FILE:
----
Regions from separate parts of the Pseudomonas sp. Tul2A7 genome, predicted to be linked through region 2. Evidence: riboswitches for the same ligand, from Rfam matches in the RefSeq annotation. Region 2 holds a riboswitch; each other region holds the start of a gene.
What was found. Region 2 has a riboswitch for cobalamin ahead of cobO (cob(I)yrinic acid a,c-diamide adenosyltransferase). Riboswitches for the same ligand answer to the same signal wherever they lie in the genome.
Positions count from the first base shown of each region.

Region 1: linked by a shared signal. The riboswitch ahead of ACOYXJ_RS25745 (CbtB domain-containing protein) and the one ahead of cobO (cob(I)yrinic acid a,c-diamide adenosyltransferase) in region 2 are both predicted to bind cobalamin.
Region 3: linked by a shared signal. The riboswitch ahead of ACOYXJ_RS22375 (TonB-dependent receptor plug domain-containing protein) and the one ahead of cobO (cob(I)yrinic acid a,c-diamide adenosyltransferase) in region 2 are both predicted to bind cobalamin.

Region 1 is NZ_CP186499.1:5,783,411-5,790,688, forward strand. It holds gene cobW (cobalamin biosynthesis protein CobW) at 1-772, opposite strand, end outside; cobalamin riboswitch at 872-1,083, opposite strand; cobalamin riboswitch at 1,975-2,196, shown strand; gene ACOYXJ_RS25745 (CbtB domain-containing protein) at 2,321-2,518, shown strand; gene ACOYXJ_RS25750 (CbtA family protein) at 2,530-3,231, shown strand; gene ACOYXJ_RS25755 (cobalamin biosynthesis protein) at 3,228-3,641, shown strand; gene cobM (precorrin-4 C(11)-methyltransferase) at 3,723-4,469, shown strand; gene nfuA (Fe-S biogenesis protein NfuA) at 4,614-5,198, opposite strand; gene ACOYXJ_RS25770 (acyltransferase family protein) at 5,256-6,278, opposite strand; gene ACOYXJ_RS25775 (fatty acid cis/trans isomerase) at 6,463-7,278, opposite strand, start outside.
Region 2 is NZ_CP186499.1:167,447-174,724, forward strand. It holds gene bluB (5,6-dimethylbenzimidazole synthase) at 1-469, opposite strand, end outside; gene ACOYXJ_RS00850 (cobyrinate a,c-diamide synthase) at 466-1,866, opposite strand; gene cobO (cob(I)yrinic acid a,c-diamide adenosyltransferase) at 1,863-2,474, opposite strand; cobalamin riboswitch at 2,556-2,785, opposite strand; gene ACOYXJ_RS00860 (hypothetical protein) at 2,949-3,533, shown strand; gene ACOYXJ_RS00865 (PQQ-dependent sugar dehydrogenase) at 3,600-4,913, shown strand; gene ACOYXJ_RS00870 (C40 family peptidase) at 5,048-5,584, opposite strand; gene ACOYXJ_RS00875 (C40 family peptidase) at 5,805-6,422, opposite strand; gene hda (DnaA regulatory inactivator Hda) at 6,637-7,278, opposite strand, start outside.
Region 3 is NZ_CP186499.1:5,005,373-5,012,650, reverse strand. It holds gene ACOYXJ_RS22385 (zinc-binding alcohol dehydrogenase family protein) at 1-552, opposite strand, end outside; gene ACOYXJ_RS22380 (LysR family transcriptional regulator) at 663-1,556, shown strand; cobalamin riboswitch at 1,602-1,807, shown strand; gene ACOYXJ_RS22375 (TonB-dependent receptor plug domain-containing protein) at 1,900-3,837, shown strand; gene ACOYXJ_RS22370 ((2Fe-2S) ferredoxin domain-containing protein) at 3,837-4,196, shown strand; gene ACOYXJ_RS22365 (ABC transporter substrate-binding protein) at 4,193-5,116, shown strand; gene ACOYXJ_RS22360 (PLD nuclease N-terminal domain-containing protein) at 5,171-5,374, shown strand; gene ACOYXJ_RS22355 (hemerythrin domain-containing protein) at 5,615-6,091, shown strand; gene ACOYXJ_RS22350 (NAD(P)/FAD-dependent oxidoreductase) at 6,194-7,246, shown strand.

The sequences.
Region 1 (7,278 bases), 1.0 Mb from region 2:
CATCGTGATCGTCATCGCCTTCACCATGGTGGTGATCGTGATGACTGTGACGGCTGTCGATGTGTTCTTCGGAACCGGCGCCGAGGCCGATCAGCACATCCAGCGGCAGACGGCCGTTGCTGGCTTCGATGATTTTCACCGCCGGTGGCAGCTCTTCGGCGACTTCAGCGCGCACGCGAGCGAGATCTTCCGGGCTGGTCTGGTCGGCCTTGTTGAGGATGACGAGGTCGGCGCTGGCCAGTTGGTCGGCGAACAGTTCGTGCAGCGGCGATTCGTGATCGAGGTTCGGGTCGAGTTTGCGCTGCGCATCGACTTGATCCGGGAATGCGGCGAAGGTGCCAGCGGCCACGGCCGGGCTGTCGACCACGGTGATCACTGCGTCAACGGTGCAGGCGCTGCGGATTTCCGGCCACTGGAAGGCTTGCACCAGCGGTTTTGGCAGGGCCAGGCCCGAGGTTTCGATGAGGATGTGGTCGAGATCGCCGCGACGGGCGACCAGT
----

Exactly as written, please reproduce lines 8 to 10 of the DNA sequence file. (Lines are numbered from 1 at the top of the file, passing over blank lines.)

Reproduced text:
Region 3 is NZ_CP186499.1:5,005,373-5,012,650, reverse strand. It holds gene ACOYXJ_RS22385 (zinc-binding alcohol dehydrogenase family protein) at 1-552, opposite strand, end outside; gene ACOYXJ_RS22380 (LysR family transcriptional regulator) at 663-1,556, shown strand; cobalamin riboswitch at 1,602-1,807, shown strand; gene ACOYXJ_RS22375 (TonB-dependent receptor plug domain-containing protein) at 1,900-3,837, shown strand; gene ACOYXJ_RS22370 ((2Fe-2S) ferredoxin domain-containing protein) at 3,837-4,196, shown strand; gene ACOYXJ_RS22365 (ABC transporter substrate-binding protein) at 4,193-5,116, shown strand; gene ACOYXJ_RS22360 (PLD nuclease N-terminal domain-containing protein) at 5,171-5,374, shown strand; gene ACOYXJ_RS22355 (hemerythrin domain-containing protein) at 5,615-6,091, shown strand; gene ACOYXJ_RS22350 (NAD(P)/FAD-dependent oxidoreductase) at 6,194-7,246, shown strand.

The sequences.
Region 1 (7,278 bases), 1.0 Mb from region 2: